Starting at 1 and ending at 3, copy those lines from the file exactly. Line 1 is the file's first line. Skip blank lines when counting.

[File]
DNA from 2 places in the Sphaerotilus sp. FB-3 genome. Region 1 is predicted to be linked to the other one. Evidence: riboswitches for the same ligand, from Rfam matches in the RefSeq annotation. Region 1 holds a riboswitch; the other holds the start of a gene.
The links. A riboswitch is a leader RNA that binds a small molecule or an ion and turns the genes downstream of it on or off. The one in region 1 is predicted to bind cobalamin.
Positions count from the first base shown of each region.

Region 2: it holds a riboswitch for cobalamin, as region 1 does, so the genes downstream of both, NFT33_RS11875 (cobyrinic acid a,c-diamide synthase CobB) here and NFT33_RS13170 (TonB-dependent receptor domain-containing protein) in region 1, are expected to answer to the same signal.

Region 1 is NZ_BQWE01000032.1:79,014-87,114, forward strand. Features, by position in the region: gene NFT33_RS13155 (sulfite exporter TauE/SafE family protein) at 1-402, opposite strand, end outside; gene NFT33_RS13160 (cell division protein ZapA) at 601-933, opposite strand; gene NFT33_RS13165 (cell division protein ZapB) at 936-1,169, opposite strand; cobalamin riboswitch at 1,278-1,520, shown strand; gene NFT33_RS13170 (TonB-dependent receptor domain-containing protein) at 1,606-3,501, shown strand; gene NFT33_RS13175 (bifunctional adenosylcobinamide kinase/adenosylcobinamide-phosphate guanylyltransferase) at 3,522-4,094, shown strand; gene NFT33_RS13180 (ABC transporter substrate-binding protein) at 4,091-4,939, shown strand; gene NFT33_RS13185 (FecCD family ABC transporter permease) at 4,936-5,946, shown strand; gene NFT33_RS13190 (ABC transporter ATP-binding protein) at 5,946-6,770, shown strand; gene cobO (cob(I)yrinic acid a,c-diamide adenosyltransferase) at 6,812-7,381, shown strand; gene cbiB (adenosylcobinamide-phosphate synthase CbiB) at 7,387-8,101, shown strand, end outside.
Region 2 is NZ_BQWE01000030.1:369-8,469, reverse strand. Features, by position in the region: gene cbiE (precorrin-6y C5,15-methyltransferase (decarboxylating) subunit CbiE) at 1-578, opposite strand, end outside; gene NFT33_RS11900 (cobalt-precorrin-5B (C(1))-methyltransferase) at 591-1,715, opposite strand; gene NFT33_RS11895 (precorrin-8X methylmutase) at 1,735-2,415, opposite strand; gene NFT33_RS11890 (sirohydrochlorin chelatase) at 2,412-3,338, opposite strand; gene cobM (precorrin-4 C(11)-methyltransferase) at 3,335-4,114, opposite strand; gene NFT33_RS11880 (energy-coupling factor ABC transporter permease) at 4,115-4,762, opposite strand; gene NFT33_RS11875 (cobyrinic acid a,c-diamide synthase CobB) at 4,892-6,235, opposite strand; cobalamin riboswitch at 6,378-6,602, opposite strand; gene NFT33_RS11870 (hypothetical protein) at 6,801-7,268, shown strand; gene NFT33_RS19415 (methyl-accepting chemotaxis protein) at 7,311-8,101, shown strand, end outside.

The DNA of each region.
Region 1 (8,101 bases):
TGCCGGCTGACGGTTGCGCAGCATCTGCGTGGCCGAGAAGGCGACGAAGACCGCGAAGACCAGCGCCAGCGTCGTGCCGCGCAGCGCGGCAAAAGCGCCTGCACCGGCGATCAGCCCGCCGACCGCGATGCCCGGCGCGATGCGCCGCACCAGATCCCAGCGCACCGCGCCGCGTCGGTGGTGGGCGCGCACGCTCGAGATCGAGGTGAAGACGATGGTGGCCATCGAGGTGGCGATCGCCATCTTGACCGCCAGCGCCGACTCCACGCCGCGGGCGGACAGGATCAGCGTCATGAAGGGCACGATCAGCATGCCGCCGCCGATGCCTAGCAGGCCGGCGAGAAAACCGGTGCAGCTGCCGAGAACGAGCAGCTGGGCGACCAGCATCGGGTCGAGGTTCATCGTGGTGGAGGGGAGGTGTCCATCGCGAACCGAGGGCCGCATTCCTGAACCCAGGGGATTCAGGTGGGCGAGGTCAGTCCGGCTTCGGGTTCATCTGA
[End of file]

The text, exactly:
DNA from 2 places in the Sphaerotilus sp. FB-3 genome. Region 1 is predicted to be linked to the other one. Evidence: riboswitches for the same ligand, from Rfam matches in the RefSeq annotation. Region 1 holds a riboswitch; the other holds the start of a gene.
The links. A riboswitch is a leader RNA that binds a small molecule or an ion and turns the genes downstream of it on or off. The one in region 1 is predicted to bind cobalamin.
Positions count from the first base shown of each region.